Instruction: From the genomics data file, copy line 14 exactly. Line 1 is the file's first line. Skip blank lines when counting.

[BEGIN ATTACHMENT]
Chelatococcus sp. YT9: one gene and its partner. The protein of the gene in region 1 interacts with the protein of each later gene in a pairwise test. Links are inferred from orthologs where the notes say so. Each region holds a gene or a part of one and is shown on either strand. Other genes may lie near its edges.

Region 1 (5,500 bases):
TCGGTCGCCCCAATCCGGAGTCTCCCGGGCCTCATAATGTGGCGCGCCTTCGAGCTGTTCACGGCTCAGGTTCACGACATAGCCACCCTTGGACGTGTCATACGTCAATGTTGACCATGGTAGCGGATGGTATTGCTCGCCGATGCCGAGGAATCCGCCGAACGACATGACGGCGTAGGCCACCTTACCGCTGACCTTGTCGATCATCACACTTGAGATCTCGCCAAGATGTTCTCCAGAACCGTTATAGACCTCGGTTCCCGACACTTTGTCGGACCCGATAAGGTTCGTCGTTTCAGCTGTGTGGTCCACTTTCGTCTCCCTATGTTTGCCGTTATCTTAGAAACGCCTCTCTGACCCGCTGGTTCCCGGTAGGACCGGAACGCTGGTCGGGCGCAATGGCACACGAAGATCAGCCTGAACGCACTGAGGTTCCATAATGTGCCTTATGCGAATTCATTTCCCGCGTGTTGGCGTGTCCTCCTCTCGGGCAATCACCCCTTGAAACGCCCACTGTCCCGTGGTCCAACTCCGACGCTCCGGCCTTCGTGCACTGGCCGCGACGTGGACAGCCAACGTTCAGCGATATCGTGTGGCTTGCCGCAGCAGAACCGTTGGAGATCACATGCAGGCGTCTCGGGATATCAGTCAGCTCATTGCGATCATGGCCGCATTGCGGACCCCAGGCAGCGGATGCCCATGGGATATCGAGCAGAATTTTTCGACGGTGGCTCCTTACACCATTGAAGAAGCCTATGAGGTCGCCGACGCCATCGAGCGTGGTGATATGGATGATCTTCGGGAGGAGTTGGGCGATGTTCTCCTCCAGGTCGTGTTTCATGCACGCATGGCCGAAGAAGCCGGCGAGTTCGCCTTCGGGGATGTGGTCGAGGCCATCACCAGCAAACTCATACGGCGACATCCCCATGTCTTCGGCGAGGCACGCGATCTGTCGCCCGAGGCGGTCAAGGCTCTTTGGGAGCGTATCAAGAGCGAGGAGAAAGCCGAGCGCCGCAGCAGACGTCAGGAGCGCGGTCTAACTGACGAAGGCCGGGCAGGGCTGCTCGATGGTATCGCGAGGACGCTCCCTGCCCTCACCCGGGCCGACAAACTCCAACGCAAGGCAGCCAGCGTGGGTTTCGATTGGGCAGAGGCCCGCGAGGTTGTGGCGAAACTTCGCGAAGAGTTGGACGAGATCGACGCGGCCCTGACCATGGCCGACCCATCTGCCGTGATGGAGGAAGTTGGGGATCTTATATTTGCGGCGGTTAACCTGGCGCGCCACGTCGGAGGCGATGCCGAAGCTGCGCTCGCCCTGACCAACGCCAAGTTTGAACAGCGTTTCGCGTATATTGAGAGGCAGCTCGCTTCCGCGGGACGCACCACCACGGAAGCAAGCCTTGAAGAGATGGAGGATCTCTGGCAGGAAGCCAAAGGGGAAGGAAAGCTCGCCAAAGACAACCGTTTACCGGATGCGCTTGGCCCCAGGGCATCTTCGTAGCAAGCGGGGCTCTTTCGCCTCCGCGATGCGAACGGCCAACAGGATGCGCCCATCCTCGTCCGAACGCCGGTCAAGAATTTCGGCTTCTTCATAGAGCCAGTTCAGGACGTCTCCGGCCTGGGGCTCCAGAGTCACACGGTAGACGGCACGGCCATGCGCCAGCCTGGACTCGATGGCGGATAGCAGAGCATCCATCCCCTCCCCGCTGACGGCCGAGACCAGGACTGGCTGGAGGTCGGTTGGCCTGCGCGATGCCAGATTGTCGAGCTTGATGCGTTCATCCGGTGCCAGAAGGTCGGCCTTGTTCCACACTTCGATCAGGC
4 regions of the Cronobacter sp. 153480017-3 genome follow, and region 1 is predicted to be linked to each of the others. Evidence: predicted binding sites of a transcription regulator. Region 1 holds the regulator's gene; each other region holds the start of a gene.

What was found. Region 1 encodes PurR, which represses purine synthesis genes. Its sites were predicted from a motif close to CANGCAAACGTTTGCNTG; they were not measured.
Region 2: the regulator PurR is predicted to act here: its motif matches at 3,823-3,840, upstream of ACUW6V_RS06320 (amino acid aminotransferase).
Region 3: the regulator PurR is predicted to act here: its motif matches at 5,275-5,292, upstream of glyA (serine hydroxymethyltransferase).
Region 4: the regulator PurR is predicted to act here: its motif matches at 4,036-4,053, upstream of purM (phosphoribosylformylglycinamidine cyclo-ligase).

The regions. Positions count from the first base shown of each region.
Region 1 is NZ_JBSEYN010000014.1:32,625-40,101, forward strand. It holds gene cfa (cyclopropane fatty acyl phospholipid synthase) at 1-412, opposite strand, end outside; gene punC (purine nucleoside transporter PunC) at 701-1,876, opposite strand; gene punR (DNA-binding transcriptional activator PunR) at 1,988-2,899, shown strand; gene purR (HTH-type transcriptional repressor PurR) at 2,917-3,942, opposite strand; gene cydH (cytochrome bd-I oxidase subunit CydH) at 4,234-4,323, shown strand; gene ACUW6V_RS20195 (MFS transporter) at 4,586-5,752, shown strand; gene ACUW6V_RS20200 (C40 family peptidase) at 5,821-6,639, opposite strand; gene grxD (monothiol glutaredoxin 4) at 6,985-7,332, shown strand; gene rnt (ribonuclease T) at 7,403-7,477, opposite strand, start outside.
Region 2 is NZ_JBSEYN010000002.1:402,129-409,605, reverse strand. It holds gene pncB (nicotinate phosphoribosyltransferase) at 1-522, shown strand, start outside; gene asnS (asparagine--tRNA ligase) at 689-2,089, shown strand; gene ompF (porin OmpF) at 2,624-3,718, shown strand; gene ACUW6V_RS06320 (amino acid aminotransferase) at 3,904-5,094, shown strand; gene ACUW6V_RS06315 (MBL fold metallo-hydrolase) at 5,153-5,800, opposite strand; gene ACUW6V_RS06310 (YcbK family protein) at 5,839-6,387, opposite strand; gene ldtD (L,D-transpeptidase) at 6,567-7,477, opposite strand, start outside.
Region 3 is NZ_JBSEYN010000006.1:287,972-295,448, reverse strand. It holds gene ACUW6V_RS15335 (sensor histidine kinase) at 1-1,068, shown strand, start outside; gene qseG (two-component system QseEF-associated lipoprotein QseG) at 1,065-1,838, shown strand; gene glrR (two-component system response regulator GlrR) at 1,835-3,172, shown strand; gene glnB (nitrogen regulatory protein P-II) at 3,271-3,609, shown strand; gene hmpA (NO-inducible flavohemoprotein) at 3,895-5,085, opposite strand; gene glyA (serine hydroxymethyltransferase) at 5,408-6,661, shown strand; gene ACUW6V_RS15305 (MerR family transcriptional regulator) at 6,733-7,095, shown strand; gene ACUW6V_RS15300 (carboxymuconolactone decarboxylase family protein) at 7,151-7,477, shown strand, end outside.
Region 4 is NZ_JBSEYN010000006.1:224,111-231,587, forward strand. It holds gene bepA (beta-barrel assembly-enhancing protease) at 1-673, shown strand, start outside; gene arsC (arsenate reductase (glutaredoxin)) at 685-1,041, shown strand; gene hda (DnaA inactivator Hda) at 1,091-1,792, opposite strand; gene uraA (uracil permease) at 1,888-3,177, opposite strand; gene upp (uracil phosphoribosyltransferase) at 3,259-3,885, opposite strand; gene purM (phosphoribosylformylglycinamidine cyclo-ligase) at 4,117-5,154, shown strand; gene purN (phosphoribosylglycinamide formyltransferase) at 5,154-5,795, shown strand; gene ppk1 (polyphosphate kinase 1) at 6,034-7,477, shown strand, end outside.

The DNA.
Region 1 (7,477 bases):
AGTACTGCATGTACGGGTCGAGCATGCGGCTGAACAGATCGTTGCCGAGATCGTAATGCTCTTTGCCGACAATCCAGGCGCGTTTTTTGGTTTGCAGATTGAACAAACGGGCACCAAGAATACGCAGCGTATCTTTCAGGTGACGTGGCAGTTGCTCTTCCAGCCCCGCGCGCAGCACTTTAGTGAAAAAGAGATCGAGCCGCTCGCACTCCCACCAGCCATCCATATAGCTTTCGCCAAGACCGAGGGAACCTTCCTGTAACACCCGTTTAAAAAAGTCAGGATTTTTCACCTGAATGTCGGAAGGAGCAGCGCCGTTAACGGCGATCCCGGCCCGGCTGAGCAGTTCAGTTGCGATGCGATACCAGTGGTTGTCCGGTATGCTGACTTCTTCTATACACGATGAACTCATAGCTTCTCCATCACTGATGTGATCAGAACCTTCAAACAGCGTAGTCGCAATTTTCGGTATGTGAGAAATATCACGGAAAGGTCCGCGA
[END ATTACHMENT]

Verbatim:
The DNA.